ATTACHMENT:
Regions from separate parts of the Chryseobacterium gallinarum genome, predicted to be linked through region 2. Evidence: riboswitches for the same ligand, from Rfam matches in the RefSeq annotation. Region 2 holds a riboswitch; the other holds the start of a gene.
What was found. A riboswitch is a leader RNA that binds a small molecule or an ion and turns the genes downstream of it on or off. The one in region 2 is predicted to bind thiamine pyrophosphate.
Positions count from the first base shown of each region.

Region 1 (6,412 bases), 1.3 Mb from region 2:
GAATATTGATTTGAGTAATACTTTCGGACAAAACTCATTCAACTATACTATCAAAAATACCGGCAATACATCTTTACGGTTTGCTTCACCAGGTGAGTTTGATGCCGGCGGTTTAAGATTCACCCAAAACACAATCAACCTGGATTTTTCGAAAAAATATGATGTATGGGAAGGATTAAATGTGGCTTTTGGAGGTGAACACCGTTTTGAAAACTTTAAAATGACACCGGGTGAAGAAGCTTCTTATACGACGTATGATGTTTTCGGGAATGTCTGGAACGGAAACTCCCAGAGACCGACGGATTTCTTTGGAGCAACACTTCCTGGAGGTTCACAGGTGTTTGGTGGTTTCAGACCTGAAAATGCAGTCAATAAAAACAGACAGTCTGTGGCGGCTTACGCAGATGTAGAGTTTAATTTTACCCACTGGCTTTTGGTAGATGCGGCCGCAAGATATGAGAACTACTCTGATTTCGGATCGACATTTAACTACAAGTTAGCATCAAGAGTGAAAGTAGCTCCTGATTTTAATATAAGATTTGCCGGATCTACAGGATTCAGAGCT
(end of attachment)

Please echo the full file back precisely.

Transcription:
Regions from separate parts of the Chryseobacterium gallinarum genome, predicted to be linked through region 2. Evidence: riboswitches for the same ligand, from Rfam matches in the RefSeq annotation. Region 2 holds a riboswitch; the other holds the start of a gene.
What was found. A riboswitch is a leader RNA that binds a small molecule or an ion and turns the genes downstream of it on or off. The one in region 2 is predicted to bind thiamine pyrophosphate.
Positions count from the first base shown of each region.

Region 1 (6,412 bases), 1.3 Mb from region 2:
GAATATTGATTTGAGTAATACTTTCGGACAAAACTCATTCAACTATACTATCAAAAATACCGGCAATACATCTTTACGGTTTGCTTCACCAGGTGAGTTTGATGCCGGCGGTTTAAGATTCACCCAAAACACAATCAACCTGGATTTTTCGAAAAAATATGATGTATGGGAAGGATTAAATGTGGCTTTTGGAGGTGAACACCGTTTTGAAAACTTTAAAATGACACCGGGTGAAGAAGCTTCTTATACGACGTATGATGTTTTCGGGAATGTCTGGAACGGAAACTCCCAGAGACCGACGGATTTCTTTGGAGCAACACTTCCTGGAGGTTCACAGGTGTTTGGTGGTTTCAGACCTGAAAATGCAGTCAATAAAAACAGACAGTCTGTGGCGGCTTACGCAGATGTAGAGTTTAATTTTACCCACTGGCTTTTGGTAGATGCGGCCGCAAGATATGAGAACTACTCTGATTTCGGATCGACATTTAACTACAAGTTAGCATCAAGAGTGAAAGTAGCTCCTGATTTTAATATAAGATTTGCCGGATCTACAGGATTCAGAGCT